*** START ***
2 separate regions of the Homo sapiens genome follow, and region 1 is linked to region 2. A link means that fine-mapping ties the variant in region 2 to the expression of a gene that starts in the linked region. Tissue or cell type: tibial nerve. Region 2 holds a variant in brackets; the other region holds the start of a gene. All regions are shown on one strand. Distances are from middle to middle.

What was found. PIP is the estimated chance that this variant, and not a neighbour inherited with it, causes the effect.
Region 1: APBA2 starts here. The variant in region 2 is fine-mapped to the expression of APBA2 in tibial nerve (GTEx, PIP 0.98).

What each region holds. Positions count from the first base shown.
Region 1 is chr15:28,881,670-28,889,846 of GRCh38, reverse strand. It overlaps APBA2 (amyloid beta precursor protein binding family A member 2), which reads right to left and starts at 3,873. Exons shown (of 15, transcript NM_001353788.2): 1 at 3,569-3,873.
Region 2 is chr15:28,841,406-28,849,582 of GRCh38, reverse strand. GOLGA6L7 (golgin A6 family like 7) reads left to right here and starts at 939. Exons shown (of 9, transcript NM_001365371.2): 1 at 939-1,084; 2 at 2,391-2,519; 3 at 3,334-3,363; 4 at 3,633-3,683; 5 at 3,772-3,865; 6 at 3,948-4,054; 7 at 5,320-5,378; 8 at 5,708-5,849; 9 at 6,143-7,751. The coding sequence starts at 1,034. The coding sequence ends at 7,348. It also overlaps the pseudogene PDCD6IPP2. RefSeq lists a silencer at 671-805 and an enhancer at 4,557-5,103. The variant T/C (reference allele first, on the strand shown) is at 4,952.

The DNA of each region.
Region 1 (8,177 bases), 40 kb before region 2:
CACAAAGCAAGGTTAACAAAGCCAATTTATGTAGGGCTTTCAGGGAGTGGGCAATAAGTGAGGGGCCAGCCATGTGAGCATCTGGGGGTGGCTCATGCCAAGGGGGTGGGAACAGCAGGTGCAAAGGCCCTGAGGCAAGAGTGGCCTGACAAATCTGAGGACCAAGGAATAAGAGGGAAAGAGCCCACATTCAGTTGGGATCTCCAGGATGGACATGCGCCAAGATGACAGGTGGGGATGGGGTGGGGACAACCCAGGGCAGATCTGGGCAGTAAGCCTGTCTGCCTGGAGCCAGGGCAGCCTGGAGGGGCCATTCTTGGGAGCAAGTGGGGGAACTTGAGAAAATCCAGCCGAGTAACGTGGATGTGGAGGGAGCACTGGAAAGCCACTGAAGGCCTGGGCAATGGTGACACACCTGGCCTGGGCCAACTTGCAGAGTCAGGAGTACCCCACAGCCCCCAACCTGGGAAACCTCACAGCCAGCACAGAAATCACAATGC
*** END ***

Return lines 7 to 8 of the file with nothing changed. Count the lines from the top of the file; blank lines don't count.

The DNA of each region.
Region 1 (8,177 bases), 40 kb before region 2: